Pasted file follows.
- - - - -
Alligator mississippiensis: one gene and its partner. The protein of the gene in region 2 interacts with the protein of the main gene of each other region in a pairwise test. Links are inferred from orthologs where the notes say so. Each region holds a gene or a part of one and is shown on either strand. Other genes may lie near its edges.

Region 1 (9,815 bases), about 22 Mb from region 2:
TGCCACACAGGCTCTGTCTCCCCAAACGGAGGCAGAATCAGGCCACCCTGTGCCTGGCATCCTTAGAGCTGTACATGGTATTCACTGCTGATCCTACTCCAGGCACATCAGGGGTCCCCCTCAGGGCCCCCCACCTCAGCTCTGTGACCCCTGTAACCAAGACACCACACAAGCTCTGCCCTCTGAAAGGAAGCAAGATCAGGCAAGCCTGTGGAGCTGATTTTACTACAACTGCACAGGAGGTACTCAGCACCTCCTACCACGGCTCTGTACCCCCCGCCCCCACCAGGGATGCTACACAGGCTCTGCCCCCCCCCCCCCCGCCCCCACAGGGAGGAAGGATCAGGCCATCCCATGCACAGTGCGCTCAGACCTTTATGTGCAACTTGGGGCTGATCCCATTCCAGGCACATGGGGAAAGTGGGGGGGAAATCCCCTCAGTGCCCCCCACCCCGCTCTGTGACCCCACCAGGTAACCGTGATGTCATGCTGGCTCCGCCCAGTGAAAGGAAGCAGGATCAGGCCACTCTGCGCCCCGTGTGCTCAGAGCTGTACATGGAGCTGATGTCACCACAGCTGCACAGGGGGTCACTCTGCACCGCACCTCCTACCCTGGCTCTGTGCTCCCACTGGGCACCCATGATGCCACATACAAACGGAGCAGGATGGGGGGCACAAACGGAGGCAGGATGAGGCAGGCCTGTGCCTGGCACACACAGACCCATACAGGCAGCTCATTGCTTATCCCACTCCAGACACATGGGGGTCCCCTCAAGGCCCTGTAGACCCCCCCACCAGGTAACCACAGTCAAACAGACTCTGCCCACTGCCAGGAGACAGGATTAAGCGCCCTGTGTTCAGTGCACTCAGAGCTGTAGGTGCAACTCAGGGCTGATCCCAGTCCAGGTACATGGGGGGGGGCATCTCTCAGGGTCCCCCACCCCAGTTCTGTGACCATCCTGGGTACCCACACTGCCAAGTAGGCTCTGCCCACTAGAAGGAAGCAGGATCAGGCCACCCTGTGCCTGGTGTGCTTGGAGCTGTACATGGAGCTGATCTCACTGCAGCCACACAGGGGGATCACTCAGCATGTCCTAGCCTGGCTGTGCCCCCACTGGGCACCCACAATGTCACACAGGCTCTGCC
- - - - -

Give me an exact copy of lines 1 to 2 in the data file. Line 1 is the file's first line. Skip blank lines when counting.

Alligator mississippiensis: one gene and its partner. The protein of the gene in region 2 interacts with the protein of the main gene of each other region in a pairwise test. Links are inferred from orthologs where the notes say so. Each region holds a gene or a part of one and is shown on either strand. Other genes may lie near its edges.

Region 1 (9,815 bases), about 22 Mb from region 2: